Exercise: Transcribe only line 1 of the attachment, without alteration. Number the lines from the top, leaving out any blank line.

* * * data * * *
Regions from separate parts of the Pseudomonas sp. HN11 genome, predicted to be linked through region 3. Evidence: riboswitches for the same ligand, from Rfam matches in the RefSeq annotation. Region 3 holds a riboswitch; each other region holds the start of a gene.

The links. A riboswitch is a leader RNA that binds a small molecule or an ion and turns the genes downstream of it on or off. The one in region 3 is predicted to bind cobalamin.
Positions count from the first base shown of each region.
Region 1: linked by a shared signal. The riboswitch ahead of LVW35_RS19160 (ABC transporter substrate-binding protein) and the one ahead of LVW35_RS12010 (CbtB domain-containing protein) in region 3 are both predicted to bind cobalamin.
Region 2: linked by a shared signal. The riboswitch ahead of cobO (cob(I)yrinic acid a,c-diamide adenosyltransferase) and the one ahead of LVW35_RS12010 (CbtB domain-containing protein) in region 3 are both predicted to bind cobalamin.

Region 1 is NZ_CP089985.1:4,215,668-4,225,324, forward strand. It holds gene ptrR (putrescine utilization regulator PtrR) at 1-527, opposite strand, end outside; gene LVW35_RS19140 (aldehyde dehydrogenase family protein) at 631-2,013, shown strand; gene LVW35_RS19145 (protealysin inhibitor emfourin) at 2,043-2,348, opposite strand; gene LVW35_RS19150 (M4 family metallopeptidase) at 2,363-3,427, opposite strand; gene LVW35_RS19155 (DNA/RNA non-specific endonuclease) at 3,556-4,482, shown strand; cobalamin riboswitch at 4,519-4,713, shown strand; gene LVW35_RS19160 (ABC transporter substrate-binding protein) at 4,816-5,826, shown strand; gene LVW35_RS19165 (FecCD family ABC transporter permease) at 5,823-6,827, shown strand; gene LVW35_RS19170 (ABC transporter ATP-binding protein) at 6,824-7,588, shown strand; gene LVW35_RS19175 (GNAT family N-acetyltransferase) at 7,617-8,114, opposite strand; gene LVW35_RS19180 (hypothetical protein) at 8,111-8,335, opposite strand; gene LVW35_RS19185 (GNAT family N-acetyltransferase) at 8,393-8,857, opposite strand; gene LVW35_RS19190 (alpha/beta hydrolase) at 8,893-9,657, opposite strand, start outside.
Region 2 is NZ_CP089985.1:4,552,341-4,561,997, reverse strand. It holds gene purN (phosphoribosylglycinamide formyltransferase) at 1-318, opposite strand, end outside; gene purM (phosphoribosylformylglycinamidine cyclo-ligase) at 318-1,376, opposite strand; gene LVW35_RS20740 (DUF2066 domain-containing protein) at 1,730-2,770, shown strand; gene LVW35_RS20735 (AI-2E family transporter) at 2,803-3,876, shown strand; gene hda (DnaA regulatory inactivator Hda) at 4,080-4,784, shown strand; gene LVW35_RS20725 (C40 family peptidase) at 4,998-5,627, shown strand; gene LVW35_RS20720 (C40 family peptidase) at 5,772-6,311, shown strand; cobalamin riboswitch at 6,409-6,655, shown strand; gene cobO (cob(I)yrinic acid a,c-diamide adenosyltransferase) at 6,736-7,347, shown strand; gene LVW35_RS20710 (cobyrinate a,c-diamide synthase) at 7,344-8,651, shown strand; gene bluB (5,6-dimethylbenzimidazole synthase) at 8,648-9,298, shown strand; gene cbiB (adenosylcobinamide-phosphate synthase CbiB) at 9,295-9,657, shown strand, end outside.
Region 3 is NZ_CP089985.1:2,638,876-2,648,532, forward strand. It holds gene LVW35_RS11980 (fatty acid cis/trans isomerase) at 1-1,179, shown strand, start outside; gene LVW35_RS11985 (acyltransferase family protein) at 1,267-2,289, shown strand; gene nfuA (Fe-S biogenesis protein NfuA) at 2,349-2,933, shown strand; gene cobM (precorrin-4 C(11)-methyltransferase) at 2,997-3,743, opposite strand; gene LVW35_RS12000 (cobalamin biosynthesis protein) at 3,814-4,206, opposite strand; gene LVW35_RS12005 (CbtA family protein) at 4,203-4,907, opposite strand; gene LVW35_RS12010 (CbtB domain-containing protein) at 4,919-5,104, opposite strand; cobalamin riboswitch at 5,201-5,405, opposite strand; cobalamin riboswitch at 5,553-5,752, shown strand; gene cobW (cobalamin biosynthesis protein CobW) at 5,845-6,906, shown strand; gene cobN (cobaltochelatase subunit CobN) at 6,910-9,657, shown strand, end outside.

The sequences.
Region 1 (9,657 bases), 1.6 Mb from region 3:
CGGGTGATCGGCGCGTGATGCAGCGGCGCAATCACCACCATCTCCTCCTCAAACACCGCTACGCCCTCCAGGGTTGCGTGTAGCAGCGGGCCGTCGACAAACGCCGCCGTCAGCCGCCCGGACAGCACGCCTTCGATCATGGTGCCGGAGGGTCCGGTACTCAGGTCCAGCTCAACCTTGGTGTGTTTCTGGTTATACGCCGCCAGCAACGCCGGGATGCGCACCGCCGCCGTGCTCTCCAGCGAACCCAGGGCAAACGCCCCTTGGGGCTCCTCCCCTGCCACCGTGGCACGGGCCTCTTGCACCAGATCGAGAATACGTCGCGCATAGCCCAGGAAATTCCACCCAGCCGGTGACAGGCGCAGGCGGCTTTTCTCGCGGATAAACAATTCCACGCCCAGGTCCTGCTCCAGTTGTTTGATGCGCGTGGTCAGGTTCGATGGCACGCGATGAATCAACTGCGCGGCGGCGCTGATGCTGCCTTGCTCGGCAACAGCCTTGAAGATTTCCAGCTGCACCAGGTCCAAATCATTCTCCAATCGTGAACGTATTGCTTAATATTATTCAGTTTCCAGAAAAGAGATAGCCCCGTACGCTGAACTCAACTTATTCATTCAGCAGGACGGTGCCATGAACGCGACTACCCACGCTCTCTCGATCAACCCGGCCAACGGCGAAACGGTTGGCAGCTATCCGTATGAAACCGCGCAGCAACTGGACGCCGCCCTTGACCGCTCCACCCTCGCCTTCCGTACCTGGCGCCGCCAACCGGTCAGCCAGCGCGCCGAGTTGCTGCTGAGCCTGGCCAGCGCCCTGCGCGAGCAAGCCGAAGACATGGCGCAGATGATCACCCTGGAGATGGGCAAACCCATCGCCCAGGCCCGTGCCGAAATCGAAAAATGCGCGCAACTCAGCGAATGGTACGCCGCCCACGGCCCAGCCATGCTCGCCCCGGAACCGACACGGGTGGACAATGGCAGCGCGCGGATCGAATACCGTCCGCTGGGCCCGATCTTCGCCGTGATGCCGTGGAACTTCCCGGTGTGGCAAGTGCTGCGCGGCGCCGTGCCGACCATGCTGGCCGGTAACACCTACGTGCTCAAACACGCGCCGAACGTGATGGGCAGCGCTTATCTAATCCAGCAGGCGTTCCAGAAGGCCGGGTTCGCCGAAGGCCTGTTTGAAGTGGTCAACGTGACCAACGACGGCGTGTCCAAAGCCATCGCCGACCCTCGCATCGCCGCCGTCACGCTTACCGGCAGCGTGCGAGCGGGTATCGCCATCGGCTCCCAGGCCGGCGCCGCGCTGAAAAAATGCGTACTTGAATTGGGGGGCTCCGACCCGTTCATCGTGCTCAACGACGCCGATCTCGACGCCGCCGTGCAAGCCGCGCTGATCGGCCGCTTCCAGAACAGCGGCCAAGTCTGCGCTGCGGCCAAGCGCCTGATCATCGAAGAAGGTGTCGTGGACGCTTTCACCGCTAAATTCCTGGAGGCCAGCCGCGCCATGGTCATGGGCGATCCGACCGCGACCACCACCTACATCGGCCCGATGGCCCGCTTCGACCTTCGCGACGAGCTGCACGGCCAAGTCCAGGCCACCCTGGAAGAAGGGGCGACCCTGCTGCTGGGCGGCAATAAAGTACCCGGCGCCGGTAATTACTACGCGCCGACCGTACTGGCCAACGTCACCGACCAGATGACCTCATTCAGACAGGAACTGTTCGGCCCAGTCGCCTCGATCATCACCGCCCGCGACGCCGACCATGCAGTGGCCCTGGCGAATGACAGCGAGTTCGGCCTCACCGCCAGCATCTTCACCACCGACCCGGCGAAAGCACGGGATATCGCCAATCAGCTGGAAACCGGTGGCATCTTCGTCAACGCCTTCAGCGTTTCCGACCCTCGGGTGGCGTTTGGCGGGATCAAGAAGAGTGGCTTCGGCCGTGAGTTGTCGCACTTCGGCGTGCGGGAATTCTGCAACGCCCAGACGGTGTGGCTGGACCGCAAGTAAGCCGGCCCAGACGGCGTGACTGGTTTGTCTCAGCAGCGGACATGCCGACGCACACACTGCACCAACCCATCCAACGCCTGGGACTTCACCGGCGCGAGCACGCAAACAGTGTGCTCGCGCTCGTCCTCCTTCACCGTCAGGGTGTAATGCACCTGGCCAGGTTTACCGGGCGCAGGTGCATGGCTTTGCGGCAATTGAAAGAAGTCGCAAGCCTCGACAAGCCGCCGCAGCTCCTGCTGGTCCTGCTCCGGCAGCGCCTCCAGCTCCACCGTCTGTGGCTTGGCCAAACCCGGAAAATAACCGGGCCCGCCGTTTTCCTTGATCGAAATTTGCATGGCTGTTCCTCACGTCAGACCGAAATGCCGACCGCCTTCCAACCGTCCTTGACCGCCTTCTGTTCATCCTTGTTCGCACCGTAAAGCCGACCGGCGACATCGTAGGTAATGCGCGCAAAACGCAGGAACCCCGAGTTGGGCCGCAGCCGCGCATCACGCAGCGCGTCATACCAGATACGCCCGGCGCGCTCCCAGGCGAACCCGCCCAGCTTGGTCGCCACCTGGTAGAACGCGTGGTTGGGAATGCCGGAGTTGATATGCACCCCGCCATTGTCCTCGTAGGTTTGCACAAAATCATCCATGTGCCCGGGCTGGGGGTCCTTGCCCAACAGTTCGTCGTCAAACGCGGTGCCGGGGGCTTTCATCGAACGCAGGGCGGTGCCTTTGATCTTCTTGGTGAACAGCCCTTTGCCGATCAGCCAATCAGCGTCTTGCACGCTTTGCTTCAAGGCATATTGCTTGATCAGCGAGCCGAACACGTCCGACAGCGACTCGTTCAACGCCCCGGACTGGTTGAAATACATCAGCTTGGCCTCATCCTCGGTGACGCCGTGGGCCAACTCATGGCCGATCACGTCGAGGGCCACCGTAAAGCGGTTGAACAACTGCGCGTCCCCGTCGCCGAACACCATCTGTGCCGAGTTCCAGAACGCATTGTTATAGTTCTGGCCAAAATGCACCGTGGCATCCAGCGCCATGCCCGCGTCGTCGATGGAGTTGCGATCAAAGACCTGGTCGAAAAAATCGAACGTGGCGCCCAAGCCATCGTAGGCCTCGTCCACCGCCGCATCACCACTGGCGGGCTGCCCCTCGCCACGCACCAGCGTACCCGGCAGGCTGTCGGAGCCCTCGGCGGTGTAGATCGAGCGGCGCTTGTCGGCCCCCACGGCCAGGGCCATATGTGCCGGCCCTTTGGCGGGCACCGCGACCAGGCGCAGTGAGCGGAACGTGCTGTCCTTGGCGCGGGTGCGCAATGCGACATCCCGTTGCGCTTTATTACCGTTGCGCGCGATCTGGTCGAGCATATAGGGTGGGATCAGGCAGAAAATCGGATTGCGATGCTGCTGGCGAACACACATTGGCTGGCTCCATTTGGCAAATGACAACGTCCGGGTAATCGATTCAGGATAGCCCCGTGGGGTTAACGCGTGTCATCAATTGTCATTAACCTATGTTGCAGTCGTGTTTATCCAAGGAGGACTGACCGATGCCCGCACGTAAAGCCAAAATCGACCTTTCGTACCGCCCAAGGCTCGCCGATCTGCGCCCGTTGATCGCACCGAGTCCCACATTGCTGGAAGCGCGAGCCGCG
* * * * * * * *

Regions from separate parts of the Pseudomonas sp. HN11 genome, predicted to be linked through region 3. Evidence: riboswitches for the same ligand, from Rfam matches in the RefSeq annotation. Region 3 holds a riboswitch; each other region holds the start of a gene.